"Why" he managed to croak as the blood burbled in his throat. He felt the hot vital fluids pooling around his wound, trickling down his body to stain the crystal white sands of the beach. He lifted his head and looked down at the black handled grip protruding from his chest. He tried to lift his arms but lacked the strength. He slumped back into his makeshift sandy grave staring up at her beautiful face. Tears like pearls streamed down her cheeks.
"I'm tainted" she sobbed quietly. "The two of us were never meant to be."
He tried to open his mouth but she put a finger to his lips shaking her head sadly.
"No" she said choking back tears. "Just lie quietly, it will be over soon."
He felt her fingers stroking lightly through his wiry hair as he regarded the brilliance of the bright blue day beyond the entrance to the cave. Wisps of clouds drifted by on the light northerly breeze. The ocean sparkled under the hot pacific sun. He could hear the waves gently crashing ashore as memories of his true love faded with his last dying breath.

Kring's picture
Kring from Tampa, FL is reading Noah's Compass by Anne Tyler September 16, 2012 - 4:36pm


We emerged from the cave on shaky legs, shielding our eyes from the sun we had feared we would never see again. Fingers gingerly stroked wrists rubbed raw by restraints.  In the darkness of captivity, in those moments we had thought might be our last, we had huddled together and spoken in hushed whispers of past regrets and present fears, of loved ones we would leave behind.  Now free, our voices gained strength, making promises of reunions we knew we would never plan.

Three weeks earlier we had been strangers setting out as eager explorers. “Looking for adventure?” the ad had beckoned.  Twenty-two of us had answered, each with our own reason for taking part in a journey that promised to “change our view of the world”. 

We had certainly changed.  I thought of my life back home, of the guys back at the plant and how they would react upon my return: “Fucking pirates, Travers?  You invest your life savings on some crazy ass trip and then go and get yourself kidnapped by pirates?”

Perhaps sensing my thoughts, Marguerite sidled up to me, gently resting her hand on my arm.  “Nothing will ever be the same after this, you know,” she sighed.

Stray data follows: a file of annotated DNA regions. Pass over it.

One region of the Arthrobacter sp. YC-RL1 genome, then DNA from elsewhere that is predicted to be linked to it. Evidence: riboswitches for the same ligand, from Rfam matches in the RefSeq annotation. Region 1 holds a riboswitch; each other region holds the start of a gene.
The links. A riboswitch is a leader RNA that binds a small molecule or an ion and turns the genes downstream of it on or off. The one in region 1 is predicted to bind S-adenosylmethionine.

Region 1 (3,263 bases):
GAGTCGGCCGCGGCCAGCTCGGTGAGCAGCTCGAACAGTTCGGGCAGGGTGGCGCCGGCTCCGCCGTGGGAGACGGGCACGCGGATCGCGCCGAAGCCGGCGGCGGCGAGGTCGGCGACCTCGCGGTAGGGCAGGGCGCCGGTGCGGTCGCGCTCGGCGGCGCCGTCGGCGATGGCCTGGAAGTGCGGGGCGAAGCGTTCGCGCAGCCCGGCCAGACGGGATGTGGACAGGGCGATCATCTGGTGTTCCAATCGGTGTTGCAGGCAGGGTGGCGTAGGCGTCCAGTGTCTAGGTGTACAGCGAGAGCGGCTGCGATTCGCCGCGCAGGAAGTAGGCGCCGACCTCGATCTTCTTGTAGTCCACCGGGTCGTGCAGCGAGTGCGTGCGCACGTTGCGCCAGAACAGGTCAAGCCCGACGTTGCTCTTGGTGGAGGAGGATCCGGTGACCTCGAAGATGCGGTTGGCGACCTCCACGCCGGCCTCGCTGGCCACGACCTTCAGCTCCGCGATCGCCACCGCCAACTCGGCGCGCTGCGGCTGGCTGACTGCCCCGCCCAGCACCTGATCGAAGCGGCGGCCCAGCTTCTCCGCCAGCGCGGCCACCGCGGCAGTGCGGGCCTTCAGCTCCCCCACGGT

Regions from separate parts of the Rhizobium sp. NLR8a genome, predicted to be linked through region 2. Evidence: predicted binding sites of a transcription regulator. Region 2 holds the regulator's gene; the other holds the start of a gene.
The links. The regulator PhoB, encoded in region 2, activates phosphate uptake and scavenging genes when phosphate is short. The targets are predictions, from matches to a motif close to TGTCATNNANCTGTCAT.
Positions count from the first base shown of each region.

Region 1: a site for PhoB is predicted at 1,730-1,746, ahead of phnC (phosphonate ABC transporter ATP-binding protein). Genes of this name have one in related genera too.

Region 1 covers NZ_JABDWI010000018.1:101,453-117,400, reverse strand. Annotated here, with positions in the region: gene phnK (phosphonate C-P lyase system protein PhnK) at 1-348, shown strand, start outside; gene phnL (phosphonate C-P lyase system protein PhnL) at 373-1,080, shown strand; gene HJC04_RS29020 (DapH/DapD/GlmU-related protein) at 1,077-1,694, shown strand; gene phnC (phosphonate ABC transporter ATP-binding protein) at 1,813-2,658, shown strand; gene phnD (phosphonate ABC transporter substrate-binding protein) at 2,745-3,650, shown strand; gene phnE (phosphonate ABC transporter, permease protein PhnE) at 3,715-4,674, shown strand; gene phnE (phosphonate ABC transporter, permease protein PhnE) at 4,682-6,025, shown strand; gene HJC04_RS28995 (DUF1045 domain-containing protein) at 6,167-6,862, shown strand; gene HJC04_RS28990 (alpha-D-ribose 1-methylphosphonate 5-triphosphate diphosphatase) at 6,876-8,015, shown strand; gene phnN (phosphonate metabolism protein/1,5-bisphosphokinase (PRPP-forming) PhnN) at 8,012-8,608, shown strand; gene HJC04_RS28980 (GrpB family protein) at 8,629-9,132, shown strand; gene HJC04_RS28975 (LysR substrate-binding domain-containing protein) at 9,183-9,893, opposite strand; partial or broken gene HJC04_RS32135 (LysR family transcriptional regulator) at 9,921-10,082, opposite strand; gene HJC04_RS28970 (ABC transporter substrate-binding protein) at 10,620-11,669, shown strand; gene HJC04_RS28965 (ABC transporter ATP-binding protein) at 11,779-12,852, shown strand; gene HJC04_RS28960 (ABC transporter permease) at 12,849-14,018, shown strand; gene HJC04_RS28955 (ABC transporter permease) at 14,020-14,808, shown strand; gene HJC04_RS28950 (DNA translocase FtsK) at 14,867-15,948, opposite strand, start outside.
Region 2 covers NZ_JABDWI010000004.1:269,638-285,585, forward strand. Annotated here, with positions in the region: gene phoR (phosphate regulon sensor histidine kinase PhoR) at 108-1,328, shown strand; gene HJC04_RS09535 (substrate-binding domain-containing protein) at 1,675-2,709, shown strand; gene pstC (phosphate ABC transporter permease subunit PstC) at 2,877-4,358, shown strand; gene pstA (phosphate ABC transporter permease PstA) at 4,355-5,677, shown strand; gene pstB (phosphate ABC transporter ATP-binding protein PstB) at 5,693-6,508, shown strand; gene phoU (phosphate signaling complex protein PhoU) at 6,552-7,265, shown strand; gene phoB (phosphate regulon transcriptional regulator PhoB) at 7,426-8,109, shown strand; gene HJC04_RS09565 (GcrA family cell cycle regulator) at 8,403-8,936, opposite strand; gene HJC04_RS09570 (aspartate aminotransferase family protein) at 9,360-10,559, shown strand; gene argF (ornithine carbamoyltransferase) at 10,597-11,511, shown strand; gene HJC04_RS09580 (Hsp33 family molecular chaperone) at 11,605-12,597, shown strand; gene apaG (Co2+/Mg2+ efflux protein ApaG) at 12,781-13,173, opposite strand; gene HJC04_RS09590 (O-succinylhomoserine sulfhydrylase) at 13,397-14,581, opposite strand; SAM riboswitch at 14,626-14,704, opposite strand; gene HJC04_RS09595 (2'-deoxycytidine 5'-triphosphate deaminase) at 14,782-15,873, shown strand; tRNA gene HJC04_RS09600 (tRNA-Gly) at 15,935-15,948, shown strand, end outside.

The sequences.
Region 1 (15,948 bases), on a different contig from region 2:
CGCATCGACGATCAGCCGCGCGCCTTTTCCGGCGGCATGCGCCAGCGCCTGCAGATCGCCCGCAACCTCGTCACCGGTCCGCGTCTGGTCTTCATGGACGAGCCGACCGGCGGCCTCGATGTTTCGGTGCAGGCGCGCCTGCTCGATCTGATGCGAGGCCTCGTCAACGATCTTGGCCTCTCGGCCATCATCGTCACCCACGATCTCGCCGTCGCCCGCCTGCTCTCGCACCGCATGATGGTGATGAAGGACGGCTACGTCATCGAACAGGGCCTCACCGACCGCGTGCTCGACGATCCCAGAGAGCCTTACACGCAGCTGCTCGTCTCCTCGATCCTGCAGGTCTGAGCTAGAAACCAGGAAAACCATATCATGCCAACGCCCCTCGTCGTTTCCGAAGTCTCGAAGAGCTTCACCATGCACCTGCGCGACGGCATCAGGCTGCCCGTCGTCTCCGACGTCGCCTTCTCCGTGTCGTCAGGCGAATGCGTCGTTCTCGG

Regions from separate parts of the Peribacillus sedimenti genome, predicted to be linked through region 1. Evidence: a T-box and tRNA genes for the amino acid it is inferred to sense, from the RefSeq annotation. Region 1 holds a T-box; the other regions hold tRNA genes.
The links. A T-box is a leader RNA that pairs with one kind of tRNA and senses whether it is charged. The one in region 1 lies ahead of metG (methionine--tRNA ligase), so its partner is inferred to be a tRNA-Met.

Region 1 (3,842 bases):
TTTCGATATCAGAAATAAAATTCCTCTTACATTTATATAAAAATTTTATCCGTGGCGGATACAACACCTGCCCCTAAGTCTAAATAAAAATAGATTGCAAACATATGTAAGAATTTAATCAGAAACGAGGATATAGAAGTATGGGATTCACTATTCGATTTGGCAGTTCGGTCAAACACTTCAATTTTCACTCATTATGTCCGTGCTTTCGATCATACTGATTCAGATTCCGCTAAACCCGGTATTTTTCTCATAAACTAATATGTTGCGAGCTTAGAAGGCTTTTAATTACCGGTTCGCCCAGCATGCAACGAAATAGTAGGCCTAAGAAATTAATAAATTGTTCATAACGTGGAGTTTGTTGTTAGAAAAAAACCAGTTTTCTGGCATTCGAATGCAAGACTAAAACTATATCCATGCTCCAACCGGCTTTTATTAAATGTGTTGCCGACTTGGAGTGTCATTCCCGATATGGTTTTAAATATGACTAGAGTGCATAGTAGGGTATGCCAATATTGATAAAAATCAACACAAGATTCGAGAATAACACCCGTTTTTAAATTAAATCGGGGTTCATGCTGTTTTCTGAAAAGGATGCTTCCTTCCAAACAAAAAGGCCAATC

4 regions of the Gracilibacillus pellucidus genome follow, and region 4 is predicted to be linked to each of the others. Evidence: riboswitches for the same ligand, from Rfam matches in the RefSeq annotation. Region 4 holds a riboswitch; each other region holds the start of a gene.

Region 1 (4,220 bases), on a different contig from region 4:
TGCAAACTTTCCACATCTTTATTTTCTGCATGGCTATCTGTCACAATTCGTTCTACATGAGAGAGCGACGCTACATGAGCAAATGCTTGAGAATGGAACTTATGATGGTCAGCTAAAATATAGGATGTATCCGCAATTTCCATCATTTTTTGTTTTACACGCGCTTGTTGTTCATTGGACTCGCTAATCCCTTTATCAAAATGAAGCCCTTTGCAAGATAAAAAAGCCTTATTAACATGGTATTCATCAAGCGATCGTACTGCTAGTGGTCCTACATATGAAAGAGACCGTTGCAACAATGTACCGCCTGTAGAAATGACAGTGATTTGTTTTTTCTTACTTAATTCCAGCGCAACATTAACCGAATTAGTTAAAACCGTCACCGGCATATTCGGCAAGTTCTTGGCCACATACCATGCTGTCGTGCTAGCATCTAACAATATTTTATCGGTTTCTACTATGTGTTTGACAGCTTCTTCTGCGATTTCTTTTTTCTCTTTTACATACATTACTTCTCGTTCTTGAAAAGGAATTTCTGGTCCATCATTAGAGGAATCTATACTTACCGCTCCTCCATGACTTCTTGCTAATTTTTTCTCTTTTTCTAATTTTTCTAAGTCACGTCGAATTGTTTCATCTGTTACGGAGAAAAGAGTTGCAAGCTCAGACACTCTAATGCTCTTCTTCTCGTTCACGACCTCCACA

As I caught sight of the ship that would carry us back to the lives we had led before, I prayed she was right.

AM Gray's picture
AM Gray from Australia is reading The Book of Blood and Shadow, by Robin Wasserman September 19, 2012 - 12:25am

Coffin bay
The bay was only accessible from the sea. And it was from the sea that the invaders came.
They knew the day. The wise men had warned them. ‘If they touch us, we will sicken and die.’ They believed them; they had proven themselves before.
The tall ship with the white wings approached. The canoes met it. They waved, as if at friends.
The women manned their boats. The wise men said the invaders did not value women warriors.
The invaders were pale and weak. Too long at sea. But the wise men had said they would kill them all.
The invaders did not speak the same words as they did, but they were careful to be friendly and smiling. They led it into the shallow bay. The tall ship stopped; the invaders swarmed up like ants to close the white wings. They shouted to each other.
A smaller boat was lowered and rowed to meet the women on the shore. Only one craft had landed, but they did not notice that.
Inside the cave, the creature’s eyes opened. It blinked extremely slowly. One of the women saw. She motioned to the others and they turned their boat so that it faced out into the bay.
The creature was enraged.
A rival. With white wings. Loud. Disrespectful.
It exploded from the cave in a flurry of black leathery wings and fire.
The women ran and paddled for their lives. The invaders did not recognise the creature.
Fire cleansed them all.

Naomi Mesbur's picture
Naomi Mesbur from Toronto, Ontario, Canada is reading Burn Baby Burn Baby by Kevin T. Craig September 20, 2012 - 2:29pm

When Icarus Listens

“Mommy, those are stratus clouds!”

He’s still enthusiastic for something he learned three long years ago.

“How did the clouds get up there again?”

Given the scientific abilities of his mind, why create a fairy tale explanation?

“But the water can’t be in the sky. The water is on my toes.”

He imitates a ninja kick he’s seen on television towards the oncoming wave.

“Does the water fly up to the sky using its wings?”

This same argument has been used for centuries to justify the existence of religion.

“Don’t look directly at the sun, Mommy. It will hurt your eyes.”

He can recollect rules better than he can follow them.

“So Mommy, does a cloud feel like water?”